Unusual symptoms in women can include sharp or abrupt neck, back, or arm pain. Sometimes the first sign of a heart attack is a sudden cardiac arrest.


A blockage causes most heart attacks in one of the blood vessels that nourish your heart. The main reason is plaque, a sticky substance that can build up inside your arteries. This buildup is referred to as atherosclerosis.

A blood clot may form when a plaque deposit inside the coronary (heart) arteries ruptures, blocking the artery. The clot’s blockage of the artery, which might deprive the heart muscle of blood, may cause a heart attack.

The following factors can lead to this form of heart attack:

  • Coronary artery spasm
  • Any disease that causes unusual narrowing of blood vessels
  • Trauma
  • A blood clot or air bubble in a coronary artery
  • Electrolyte imbalance
  • Eating disorders
  • Stress cardiomyopathy
  • Anomalous coronary arteries 

Types of Heart Attack:

STEMI: A rapid medical response is required for a STEMI heart attack. These attacks take place when a significant section of the coronary artery is completely blocked, preventing the heart from receiving blood. As a result, the heart muscle gradually deteriorates, which may eventually cause it to stop beating.

NSTEMI: NSTEMI heart attacks occur when the coronary artery is partially blocked, and blood flow is severely restricted. Even though they are less dangerous than STEMI heart attacks, they can have long-term adverse effects.

Coronary artery spasms: These spasms may sometimes be referred to as silent heart attacks or unstable Angina. They happen when the blood vessels in the heart tighten, stopping or reducing blood flow. There is no long-term harm from the symptoms, which are milder than those of other types of coronary artery disease.

Angina vs. Heart Attack: Differences & Similarities


Angina, also known as angina pectoris, is “a disorder characterised by intense chest discomfort, frequently extending to the shoulders, arms, and neck, due to inadequate blood supply to the heart.”

When this process continues long enough to harm the heart muscle, a heart attack happens permanently. 


The most typical cause of Angina and a heart attack is plaque buildup, which causes the blood arteries that supply the heart muscle with blood to become narrowed. These plaques can grow slowly at times, burst or rip at other times, and a blood clot forms, acutely restricting the artery either totally (angina) or partially (heart attack or myocardial infarction).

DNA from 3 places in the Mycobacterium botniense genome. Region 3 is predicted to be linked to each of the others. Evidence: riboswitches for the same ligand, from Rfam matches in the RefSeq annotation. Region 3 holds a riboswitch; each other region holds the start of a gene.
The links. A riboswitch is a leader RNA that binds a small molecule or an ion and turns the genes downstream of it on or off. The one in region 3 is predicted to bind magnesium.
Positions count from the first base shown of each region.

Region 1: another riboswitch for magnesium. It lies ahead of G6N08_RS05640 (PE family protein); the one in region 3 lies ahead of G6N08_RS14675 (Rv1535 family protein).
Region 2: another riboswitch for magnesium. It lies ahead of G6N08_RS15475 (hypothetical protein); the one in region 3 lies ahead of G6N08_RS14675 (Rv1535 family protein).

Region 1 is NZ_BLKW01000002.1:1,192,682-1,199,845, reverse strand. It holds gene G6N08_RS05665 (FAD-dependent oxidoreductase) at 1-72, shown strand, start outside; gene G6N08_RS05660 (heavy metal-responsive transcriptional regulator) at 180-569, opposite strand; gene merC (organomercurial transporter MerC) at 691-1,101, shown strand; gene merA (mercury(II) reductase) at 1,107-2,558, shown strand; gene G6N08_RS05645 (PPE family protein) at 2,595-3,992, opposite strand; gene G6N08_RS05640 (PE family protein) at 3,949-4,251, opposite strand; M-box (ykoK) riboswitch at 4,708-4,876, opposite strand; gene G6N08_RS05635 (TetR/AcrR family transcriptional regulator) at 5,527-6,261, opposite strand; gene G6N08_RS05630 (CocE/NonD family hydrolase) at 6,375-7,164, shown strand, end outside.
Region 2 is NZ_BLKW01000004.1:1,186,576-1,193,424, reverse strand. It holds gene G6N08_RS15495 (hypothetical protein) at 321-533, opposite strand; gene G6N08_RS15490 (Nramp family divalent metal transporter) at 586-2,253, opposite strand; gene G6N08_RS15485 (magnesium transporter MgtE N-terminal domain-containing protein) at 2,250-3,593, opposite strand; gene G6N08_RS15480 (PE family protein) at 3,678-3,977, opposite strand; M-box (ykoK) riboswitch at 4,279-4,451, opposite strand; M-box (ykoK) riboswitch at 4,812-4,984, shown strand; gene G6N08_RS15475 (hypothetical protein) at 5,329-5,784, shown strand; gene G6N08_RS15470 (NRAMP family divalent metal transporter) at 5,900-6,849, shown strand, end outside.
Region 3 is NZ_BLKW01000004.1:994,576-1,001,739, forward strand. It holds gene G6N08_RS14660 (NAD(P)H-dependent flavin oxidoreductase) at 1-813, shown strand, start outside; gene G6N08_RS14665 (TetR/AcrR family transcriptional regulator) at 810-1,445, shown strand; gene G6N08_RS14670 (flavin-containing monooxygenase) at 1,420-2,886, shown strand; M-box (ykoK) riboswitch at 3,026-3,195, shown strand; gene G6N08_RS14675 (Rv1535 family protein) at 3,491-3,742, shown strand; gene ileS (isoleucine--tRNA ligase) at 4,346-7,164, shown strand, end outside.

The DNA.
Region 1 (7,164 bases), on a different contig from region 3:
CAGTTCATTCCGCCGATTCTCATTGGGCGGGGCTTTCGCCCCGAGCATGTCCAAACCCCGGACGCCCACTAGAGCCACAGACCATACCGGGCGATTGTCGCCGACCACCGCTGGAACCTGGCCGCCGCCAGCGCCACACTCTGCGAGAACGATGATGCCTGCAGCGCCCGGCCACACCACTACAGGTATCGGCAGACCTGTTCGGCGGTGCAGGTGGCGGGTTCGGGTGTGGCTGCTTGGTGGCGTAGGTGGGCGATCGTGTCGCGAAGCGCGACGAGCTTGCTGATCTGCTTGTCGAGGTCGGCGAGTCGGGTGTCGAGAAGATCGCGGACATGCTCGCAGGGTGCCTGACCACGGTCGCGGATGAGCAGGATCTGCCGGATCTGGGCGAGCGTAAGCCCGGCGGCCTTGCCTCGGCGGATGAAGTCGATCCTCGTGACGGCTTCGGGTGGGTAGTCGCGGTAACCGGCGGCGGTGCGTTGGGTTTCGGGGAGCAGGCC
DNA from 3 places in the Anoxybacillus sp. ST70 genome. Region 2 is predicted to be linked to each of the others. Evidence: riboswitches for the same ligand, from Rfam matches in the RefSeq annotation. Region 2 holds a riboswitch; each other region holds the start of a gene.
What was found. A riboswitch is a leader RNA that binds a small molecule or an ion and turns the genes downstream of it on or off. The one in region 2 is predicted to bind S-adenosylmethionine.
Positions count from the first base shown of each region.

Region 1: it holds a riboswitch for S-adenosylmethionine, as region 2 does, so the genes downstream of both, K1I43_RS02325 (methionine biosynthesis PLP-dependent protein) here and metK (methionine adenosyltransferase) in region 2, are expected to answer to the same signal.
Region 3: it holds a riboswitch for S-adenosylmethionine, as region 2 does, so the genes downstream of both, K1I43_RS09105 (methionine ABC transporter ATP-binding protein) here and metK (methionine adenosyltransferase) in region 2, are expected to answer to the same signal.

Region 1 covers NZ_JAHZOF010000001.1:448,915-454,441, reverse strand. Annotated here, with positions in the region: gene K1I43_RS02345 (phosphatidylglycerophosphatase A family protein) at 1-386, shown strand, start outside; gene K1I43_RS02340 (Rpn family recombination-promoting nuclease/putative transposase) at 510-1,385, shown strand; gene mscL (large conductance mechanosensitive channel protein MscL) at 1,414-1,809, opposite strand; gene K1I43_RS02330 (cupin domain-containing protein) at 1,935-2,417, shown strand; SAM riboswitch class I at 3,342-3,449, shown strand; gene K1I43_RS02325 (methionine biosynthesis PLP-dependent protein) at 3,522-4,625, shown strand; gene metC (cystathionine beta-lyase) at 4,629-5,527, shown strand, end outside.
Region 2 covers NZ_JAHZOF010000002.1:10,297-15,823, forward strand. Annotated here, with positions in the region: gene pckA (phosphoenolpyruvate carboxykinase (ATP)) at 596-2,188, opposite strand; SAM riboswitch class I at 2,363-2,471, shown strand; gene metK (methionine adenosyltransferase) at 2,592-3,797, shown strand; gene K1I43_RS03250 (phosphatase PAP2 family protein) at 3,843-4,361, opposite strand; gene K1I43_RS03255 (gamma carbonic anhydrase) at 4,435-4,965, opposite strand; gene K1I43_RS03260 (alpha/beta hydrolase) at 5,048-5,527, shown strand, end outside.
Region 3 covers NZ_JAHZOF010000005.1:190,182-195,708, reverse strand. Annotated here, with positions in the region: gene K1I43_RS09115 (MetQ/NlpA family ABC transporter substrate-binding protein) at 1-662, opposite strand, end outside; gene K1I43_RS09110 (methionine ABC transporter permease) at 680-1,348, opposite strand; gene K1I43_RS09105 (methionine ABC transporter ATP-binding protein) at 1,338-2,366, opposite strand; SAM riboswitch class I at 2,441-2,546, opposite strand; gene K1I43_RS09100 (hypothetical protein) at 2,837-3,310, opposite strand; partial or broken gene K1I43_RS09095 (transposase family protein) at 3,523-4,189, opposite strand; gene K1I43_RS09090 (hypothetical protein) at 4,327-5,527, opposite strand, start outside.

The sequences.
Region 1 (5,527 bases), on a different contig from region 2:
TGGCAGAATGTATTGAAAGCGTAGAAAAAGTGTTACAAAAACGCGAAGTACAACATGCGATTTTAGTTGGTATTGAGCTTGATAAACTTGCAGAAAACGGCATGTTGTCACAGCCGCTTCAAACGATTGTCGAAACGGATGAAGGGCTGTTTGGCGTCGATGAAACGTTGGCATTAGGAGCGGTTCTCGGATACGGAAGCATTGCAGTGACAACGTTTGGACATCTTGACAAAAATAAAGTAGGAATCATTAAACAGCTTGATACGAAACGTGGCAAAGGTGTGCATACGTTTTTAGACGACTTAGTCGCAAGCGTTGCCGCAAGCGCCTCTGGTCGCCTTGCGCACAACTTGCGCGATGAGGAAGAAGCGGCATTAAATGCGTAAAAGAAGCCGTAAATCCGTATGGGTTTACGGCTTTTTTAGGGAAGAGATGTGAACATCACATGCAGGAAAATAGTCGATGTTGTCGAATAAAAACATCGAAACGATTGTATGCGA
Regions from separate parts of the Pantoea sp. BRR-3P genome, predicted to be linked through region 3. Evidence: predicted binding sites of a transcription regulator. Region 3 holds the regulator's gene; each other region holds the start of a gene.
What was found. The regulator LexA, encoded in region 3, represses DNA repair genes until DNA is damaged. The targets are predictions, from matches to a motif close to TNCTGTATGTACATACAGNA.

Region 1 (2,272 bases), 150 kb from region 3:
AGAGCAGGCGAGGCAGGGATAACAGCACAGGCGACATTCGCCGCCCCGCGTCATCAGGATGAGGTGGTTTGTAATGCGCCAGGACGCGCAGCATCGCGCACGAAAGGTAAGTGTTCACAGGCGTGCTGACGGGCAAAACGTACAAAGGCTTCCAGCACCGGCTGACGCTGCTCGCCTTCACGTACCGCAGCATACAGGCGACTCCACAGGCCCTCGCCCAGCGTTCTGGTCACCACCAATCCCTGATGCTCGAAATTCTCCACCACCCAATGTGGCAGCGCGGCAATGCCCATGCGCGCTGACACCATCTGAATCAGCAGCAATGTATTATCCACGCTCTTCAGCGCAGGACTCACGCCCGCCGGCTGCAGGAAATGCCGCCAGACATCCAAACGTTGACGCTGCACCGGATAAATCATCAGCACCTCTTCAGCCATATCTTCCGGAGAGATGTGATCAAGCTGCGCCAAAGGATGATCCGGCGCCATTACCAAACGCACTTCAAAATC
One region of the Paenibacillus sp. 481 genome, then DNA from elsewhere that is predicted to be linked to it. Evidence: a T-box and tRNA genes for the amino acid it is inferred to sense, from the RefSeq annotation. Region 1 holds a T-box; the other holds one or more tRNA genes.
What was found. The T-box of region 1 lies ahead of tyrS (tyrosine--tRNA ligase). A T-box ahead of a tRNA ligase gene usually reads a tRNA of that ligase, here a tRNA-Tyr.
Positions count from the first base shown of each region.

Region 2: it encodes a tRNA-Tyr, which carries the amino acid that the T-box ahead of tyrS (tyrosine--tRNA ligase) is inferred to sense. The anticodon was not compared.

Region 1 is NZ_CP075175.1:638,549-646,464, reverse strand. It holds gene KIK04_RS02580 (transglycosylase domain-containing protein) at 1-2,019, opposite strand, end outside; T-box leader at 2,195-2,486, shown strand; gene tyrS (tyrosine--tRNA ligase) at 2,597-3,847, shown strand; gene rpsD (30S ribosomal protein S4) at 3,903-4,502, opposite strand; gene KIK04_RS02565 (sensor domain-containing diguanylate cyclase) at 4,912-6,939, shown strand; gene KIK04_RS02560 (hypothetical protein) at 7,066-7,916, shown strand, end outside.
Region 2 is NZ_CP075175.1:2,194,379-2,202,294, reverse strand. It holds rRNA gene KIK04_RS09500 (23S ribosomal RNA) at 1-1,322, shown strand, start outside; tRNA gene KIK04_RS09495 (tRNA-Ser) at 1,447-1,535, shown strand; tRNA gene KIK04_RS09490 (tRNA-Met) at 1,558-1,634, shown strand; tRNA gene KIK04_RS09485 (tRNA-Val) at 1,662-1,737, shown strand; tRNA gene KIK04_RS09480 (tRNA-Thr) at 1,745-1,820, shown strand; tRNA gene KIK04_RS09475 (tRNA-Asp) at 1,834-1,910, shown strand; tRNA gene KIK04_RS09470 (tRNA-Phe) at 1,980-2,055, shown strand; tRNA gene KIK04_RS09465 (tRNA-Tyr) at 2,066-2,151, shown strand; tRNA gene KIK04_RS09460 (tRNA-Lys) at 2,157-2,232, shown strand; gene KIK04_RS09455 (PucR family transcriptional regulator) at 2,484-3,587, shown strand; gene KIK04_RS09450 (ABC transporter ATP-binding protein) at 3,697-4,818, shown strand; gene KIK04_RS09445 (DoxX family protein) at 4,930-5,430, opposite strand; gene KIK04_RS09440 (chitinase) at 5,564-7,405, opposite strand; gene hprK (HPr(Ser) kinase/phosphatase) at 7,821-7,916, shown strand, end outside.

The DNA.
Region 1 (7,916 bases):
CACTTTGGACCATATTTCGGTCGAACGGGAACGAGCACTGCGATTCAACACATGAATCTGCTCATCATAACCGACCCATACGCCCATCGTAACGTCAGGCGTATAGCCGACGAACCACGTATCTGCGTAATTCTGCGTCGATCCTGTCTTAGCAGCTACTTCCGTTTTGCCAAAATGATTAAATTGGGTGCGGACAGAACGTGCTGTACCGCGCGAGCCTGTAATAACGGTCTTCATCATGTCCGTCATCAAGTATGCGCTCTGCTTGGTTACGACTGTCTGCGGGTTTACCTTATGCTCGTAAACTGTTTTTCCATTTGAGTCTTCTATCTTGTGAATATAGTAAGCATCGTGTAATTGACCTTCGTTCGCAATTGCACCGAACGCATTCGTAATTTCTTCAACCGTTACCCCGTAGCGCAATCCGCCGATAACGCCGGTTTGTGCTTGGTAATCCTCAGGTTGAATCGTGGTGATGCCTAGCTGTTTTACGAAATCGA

In certain rare cases, artery spasm, coronary artery embolism, a heart valve issue, or a failure of the microvasculature to dilate adequately may be the cause of Angina or a heart attack.

Alarming signs:

Recognizing the signs of Angina or a heart attack is crucial for receiving the right care. The primary symptom is shortness of breath accompanied by tightness in the centre of the chest that may spread to the neck or left arm. However, symptoms can vary significantly from person to person, including shortness of breath and a general uneasy sensation, stomach discomfort, jaw pain, and left or right shoulder pain.

Does Angina Lead to Heart Attack?

Chest pain from Angina is brought on by inadequate blood supply to the heart’s muscles. Although it normally isn’t life-threatening, it is a symptom that you may be in danger of having a heart attack or stroke. Angina can be managed with medication and healthy lifestyle modifications, lowering the likelihood of developing these more severe issues.

Frequently Asked Questions:

How long will you have Angina before a heart attack?

Pain from Angina usually lasts for 5 to 10 minutes in stable Angina and at least 20 minutes in unstable Angina. 

Is Angina more painful than a heart attack?

Heart attacks and Angina can have similar symptoms. Both could result in pain or discomfort that spreads to the back, arms (particularly the left arm), shoulders, arms, chest, and jaw—tightness in the chest, burning, heaviness, a feeling of being squeezed, or difficulty breathing.

What is the quick solution to cure Angina?

Angina is frequently treated with nitrates. So that more blood can flow to the heart, nitrates relax and widen the blood vessels. Nitroglycerin is the kind of nitrate that is most frequently used to treat Angina. Under the tongue is where the nitroglycerin tablet is put.

Should you go to the ER for Angina?

Your electrocardiogram, or EKG, is probably requested by nurses and doctors to see if you have a severe heart condition. Therefore, you should visit an ER if you have Angina or any other heart issue.